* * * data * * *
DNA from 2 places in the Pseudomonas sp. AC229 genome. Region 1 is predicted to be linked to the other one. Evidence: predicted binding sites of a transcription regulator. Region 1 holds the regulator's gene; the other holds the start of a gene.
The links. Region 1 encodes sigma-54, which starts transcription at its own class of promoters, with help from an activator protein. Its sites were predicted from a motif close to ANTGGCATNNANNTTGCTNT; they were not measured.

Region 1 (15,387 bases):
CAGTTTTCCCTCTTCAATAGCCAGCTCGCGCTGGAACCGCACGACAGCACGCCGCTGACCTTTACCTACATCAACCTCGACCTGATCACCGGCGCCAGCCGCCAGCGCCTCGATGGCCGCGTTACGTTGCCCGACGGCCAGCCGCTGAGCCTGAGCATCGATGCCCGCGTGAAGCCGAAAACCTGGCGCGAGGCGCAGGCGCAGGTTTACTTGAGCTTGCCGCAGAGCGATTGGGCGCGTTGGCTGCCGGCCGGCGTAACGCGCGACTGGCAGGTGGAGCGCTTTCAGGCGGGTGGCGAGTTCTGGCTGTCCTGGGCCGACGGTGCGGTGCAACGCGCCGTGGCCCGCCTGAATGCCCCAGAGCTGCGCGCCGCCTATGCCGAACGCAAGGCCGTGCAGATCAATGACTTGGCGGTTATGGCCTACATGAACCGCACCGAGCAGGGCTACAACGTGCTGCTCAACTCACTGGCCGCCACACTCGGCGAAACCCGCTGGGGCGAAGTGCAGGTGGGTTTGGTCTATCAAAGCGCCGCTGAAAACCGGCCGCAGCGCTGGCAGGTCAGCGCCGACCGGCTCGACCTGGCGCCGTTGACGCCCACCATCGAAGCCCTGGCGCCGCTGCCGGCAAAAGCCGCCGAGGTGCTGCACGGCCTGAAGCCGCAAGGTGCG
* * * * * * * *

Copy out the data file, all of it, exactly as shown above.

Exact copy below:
DNA from 2 places in the Pseudomonas sp. AC229 genome. Region 1 is predicted to be linked to the other one. Evidence: predicted binding sites of a transcription regulator. Region 1 holds the regulator's gene; the other holds the start of a gene.
The links. Region 1 encodes sigma-54, which starts transcription at its own class of promoters, with help from an activator protein. Its sites were predicted from a motif close to ANTGGCATNNANNTTGCTNT; they were not measured.

Region 1 (15,387 bases):
CAGTTTTCCCTCTTCAATAGCCAGCTCGCGCTGGAACCGCACGACAGCACGCCGCTGACCTTTACCTACATCAACCTCGACCTGATCACCGGCGCCAGCCGCCAGCGCCTCGATGGCCGCGTTACGTTGCCCGACGGCCAGCCGCTGAGCCTGAGCATCGATGCCCGCGTGAAGCCGAAAACCTGGCGCGAGGCGCAGGCGCAGGTTTACTTGAGCTTGCCGCAGAGCGATTGGGCGCGTTGGCTGCCGGCCGGCGTAACGCGCGACTGGCAGGTGGAGCGCTTTCAGGCGGGTGGCGAGTTCTGGCTGTCCTGGGCCGACGGTGCGGTGCAACGCGCCGTGGCCCGCCTGAATGCCCCAGAGCTGCGCGCCGCCTATGCCGAACGCAAGGCCGTGCAGATCAATGACTTGGCGGTTATGGCCTACATGAACCGCACCGAGCAGGGCTACAACGTGCTGCTCAACTCACTGGCCGCCACACTCGGCGAAACCCGCTGGGGCGAAGTGCAGGTGGGTTTGGTCTATCAAAGCGCCGCTGAAAACCGGCCGCAGCGCTGGCAGGTCAGCGCCGACCGGCTCGACCTGGCGCCGTTGACGCCCACCATCGAAGCCCTGGCGCCGCTGCCGGCAAAAGCCGCCGAGGTGCTGCACGGCCTGAAGCCGCAAGGTGCG